Abstract

In contrast to mature mid-oceanic ridges, where magmatic activity is little affected by the slow accumulation of sediments, in young spreading centers (such as that of the Guaymas Basin in the Gulf of California) the basaltic magma of “great magmatic pulses” forms dikes and sills within the uppermost few hundred metres of soft sediments. In general, younger dikes and sills are injected next to or on top of the contact zone of the older ones. In this manner a distinctive sill-sediment complex is built up, the sediments of which are rather compacted and partly metamorphosed despite the low burial depth.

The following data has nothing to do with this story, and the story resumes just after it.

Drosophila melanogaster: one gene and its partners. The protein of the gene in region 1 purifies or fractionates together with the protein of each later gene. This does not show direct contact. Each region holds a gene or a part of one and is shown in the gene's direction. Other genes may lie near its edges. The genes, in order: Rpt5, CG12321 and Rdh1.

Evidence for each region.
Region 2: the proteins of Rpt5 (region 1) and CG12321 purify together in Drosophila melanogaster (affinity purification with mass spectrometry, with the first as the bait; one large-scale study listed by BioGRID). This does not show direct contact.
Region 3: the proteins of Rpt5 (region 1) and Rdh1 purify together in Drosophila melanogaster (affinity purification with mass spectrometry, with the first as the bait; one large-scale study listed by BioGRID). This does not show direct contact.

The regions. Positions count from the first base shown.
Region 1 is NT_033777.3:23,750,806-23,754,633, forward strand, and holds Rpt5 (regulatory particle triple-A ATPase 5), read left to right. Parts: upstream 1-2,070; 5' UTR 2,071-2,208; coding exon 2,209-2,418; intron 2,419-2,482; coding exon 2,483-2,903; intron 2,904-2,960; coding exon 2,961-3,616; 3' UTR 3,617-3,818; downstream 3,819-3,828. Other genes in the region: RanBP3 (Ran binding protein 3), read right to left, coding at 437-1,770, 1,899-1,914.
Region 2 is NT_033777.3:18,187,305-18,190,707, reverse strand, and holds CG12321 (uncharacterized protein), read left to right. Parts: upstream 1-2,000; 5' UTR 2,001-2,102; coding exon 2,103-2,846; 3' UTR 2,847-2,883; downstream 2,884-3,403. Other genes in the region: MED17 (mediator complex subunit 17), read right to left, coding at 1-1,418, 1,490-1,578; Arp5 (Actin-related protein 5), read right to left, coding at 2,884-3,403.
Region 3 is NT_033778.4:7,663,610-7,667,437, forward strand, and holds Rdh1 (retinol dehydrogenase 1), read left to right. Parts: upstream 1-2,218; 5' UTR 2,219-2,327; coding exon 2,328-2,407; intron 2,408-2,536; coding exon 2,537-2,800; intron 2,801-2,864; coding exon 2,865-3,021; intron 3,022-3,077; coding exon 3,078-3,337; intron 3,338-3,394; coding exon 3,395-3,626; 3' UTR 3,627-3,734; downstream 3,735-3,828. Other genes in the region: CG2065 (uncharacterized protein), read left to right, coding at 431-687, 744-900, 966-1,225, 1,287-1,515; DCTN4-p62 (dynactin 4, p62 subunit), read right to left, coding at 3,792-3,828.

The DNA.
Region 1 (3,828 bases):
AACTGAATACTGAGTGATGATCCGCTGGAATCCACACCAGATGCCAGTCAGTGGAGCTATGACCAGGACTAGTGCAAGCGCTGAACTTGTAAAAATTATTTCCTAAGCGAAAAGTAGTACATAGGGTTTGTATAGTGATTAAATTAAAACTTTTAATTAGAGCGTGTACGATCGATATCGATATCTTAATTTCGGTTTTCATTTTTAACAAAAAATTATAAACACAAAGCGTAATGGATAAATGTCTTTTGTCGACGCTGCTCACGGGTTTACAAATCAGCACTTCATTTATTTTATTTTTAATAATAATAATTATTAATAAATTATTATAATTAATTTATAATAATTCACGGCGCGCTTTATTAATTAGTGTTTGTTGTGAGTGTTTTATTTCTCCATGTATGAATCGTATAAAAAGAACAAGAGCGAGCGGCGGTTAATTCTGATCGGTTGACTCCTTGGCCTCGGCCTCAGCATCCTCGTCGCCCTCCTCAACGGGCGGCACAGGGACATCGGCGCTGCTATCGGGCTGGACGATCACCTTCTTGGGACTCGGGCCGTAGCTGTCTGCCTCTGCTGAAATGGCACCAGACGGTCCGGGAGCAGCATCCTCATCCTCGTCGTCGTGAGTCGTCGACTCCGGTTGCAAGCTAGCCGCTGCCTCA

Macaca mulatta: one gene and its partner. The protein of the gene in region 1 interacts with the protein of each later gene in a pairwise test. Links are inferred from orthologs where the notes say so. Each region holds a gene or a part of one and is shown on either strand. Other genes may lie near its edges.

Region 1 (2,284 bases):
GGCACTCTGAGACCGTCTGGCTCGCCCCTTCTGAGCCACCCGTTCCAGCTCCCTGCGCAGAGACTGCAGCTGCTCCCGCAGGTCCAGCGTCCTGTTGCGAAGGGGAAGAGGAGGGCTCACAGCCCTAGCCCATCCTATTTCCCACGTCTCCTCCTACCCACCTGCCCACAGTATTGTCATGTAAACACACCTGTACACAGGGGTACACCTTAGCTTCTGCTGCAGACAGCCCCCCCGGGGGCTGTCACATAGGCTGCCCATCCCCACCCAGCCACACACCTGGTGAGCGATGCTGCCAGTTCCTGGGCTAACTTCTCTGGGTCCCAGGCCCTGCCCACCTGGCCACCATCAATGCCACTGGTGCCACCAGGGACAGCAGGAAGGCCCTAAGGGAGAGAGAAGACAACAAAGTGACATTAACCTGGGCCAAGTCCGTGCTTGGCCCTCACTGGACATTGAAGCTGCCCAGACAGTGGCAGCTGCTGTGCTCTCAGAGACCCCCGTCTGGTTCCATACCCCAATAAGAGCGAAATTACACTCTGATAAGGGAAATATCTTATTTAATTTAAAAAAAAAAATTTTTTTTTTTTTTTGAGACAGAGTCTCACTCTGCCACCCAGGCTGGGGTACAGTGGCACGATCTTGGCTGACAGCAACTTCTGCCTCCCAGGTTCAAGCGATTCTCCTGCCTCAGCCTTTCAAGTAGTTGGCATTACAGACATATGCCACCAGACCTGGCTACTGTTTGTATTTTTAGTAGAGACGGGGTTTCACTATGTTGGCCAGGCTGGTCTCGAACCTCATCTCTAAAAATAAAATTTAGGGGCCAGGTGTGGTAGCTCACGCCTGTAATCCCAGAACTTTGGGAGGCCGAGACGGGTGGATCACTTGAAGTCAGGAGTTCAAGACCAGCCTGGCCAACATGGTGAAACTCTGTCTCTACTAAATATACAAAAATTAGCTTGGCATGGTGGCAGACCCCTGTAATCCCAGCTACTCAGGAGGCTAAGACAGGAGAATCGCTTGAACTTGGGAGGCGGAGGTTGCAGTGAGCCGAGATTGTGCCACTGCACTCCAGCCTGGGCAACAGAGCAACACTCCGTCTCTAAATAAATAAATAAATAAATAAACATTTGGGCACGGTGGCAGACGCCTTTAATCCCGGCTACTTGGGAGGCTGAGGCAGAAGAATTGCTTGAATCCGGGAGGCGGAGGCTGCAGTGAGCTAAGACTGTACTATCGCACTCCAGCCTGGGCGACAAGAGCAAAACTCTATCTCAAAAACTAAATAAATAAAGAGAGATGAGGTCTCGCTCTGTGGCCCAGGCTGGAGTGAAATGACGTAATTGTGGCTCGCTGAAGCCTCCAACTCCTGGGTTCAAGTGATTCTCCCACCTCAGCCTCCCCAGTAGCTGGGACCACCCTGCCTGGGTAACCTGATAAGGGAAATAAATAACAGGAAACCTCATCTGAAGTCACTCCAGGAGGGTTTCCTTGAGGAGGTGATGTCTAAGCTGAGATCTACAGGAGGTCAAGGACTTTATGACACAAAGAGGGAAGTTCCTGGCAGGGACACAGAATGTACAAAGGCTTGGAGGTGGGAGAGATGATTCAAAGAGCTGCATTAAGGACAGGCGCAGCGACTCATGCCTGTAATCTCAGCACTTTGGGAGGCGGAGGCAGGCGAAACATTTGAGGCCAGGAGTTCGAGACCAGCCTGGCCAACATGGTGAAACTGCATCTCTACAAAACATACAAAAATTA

The thickness of this transitional zone between the sheeted dike complex (seismic layer 2) and younger sediment (seismic layer 1) is controlled chiefly by the rates of sedimentation and spreading. If the half-spreading rate is approximately one order of magnitude greater than the sedimentation rate, the sill-sediment complex can reach a thickness of only a few hundred metres, and the depth of the spreading trough remains approximately constant. Sedimentation rates approaching or surpassing the spreading rate cause filling up of the basins, which probably hampers the injection of magma into sediments. Sill-sediment complexes similar to those in the Gulf of California are also expected to occur at the passive margins of older oceanic basins as well as orogenic belts.

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